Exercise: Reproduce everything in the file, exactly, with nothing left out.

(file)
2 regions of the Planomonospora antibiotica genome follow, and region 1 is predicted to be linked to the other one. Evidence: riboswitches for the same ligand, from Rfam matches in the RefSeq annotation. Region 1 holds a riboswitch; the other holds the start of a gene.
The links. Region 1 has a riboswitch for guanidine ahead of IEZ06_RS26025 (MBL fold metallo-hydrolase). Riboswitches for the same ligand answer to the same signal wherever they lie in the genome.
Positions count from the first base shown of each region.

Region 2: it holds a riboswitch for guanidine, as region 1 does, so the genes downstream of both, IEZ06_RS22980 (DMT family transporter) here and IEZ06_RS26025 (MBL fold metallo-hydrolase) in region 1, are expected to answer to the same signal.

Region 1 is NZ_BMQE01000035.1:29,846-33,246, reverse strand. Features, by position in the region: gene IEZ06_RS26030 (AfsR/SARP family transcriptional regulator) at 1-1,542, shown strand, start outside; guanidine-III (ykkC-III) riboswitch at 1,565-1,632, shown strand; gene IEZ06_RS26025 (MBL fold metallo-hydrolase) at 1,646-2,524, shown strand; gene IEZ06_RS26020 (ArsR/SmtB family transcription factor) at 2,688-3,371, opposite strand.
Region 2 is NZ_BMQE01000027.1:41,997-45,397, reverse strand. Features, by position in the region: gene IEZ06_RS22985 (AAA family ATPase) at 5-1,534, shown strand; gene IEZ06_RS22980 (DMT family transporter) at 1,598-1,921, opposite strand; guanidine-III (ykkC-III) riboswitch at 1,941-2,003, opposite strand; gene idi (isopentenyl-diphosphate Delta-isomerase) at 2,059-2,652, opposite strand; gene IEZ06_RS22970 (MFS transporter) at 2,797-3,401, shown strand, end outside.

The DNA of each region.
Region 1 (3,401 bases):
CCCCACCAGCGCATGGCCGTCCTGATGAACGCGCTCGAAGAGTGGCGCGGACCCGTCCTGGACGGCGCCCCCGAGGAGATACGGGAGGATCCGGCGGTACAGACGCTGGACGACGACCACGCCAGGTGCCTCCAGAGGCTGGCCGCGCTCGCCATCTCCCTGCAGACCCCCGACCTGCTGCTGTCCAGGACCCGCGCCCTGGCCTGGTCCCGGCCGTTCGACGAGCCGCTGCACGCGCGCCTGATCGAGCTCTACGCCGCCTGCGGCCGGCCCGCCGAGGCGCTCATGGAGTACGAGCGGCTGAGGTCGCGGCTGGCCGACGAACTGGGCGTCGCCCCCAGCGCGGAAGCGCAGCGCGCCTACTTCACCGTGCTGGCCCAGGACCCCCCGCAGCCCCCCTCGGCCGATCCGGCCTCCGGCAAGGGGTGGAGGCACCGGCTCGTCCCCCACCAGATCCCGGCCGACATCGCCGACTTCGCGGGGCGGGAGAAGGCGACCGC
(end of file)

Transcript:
2 regions of the Planomonospora antibiotica genome follow, and region 1 is predicted to be linked to the other one. Evidence: riboswitches for the same ligand, from Rfam matches in the RefSeq annotation. Region 1 holds a riboswitch; the other holds the start of a gene.
The links. Region 1 has a riboswitch for guanidine ahead of IEZ06_RS26025 (MBL fold metallo-hydrolase). Riboswitches for the same ligand answer to the same signal wherever they lie in the genome.
Positions count from the first base shown of each region.

Region 2: it holds a riboswitch for guanidine, as region 1 does, so the genes downstream of both, IEZ06_RS22980 (DMT family transporter) here and IEZ06_RS26025 (MBL fold metallo-hydrolase) in region 1, are expected to answer to the same signal.

Region 1 is NZ_BMQE01000035.1:29,846-33,246, reverse strand. Features, by position in the region: gene IEZ06_RS26030 (AfsR/SARP family transcriptional regulator) at 1-1,542, shown strand, start outside; guanidine-III (ykkC-III) riboswitch at 1,565-1,632, shown strand; gene IEZ06_RS26025 (MBL fold metallo-hydrolase) at 1,646-2,524, shown strand; gene IEZ06_RS26020 (ArsR/SmtB family transcription factor) at 2,688-3,371, opposite strand.
Region 2 is NZ_BMQE01000027.1:41,997-45,397, reverse strand. Features, by position in the region: gene IEZ06_RS22985 (AAA family ATPase) at 5-1,534, shown strand; gene IEZ06_RS22980 (DMT family transporter) at 1,598-1,921, opposite strand; guanidine-III (ykkC-III) riboswitch at 1,941-2,003, opposite strand; gene idi (isopentenyl-diphosphate Delta-isomerase) at 2,059-2,652, opposite strand; gene IEZ06_RS22970 (MFS transporter) at 2,797-3,401, shown strand, end outside.

The DNA of each region.
Region 1 (3,401 bases):
CCCCACCAGCGCATGGCCGTCCTGATGAACGCGCTCGAAGAGTGGCGCGGACCCGTCCTGGACGGCGCCCCCGAGGAGATACGGGAGGATCCGGCGGTACAGACGCTGGACGACGACCACGCCAGGTGCCTCCAGAGGCTGGCCGCGCTCGCCATCTCCCTGCAGACCCCCGACCTGCTGCTGTCCAGGACCCGCGCCCTGGCCTGGTCCCGGCCGTTCGACGAGCCGCTGCACGCGCGCCTGATCGAGCTCTACGCCGCCTGCGGCCGGCCCGCCGAGGCGCTCATGGAGTACGAGCGGCTGAGGTCGCGGCTGGCCGACGAACTGGGCGTCGCCCCCAGCGCGGAAGCGCAGCGCGCCTACTTCACCGTGCTGGCCCAGGACCCCCCGCAGCCCCCCTCGGCCGATCCGGCCTCCGGCAAGGGGTGGAGGCACCGGCTCGTCCCCCACCAGATCCCGGCCGACATCGCCGACTTCGCGGGGCGGGAGAAGGCGACCGC